Implementation of Text to Speech alongside Hotword Detection in SUSI Android App

In this blog post, we’ll be learning about how to implement Text to speech. Now you may be wondering that what is so difficult in implementing text to speech. One can easily find many tutorials on that and can easily look at the official documentation of TTS but there’s a catch here. In this blog post I’ll be telling about how to implement Text to Speech alongside Hotword Detection.

Let me give you a rough idea about how hotword detection works in SUSI Android App. For more details, read my other blog here on Hotword Detection. So, there is a constantly running background recording thread which detects when hotword is detected. Now, you may be thinking why do we need to stop that thread for text to speech. Well there are 2 reasons to do that:

  1. Recording while playing causing problems with mic and may crash the app.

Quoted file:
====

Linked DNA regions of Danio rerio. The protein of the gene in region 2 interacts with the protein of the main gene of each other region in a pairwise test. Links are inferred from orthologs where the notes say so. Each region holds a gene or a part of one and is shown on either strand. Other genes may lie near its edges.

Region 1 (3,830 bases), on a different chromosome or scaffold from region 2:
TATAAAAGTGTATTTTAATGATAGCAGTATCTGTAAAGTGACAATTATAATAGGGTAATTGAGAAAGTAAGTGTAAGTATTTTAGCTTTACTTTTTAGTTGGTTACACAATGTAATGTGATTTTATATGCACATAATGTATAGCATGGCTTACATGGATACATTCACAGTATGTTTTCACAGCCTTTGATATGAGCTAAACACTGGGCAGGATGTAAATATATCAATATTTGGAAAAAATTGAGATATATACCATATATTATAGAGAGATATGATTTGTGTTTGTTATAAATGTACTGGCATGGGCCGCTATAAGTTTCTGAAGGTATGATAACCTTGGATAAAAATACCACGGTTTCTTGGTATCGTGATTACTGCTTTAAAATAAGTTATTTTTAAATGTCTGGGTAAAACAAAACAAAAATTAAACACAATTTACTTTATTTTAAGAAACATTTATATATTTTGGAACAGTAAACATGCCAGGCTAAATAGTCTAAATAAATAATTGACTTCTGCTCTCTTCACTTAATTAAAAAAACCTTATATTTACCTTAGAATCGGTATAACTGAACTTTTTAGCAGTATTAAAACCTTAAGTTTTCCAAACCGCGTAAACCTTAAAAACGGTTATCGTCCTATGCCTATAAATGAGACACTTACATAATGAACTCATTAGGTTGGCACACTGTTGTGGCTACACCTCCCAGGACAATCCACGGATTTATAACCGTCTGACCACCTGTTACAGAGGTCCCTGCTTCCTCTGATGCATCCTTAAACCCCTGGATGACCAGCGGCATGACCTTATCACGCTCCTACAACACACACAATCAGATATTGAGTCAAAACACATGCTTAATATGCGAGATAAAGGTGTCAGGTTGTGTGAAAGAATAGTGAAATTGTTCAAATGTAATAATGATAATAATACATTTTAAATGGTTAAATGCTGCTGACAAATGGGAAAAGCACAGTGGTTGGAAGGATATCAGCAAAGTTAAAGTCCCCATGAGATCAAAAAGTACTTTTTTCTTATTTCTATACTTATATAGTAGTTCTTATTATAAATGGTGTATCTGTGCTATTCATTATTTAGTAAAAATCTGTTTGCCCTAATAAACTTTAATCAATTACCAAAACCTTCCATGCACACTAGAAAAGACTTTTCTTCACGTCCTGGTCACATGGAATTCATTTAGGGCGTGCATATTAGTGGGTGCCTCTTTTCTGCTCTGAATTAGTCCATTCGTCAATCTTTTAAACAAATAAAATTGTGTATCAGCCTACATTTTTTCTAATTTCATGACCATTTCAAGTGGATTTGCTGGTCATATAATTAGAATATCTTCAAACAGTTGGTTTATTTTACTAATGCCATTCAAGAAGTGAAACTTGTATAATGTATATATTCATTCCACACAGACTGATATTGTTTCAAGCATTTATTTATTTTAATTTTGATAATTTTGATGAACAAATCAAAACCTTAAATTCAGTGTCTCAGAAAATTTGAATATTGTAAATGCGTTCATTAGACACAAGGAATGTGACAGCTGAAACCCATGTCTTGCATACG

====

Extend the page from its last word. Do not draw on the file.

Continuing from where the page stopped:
2. Suppose we even implement that but what will happen if the answer contains word “susi” in it. Now, the hotword will be detected because the speech output contained word “susi” in it (which is our hotword).

So, to avoid these problems we had to come up a way to stop hotword detection only for that particular time when SUSI is giving speech output and resume it back immediately when speech output is finished.

Let’s see how we did that.

Implementation

Check out this video to see how this work in the app

https://youtu.be/V9N6K4SzpXw

Initiating the TTS engine

The first task is to initiate the Text to speech engine. This process takes some time. So, it is done in the starting of app in a new handler.

new Handler().post(new Runnable() {
   @Override
   public void run() {
       textToSpeech = new TextToSpeech(getApplicationContext(), new TextToSpeech.OnInitListener() {
           @Override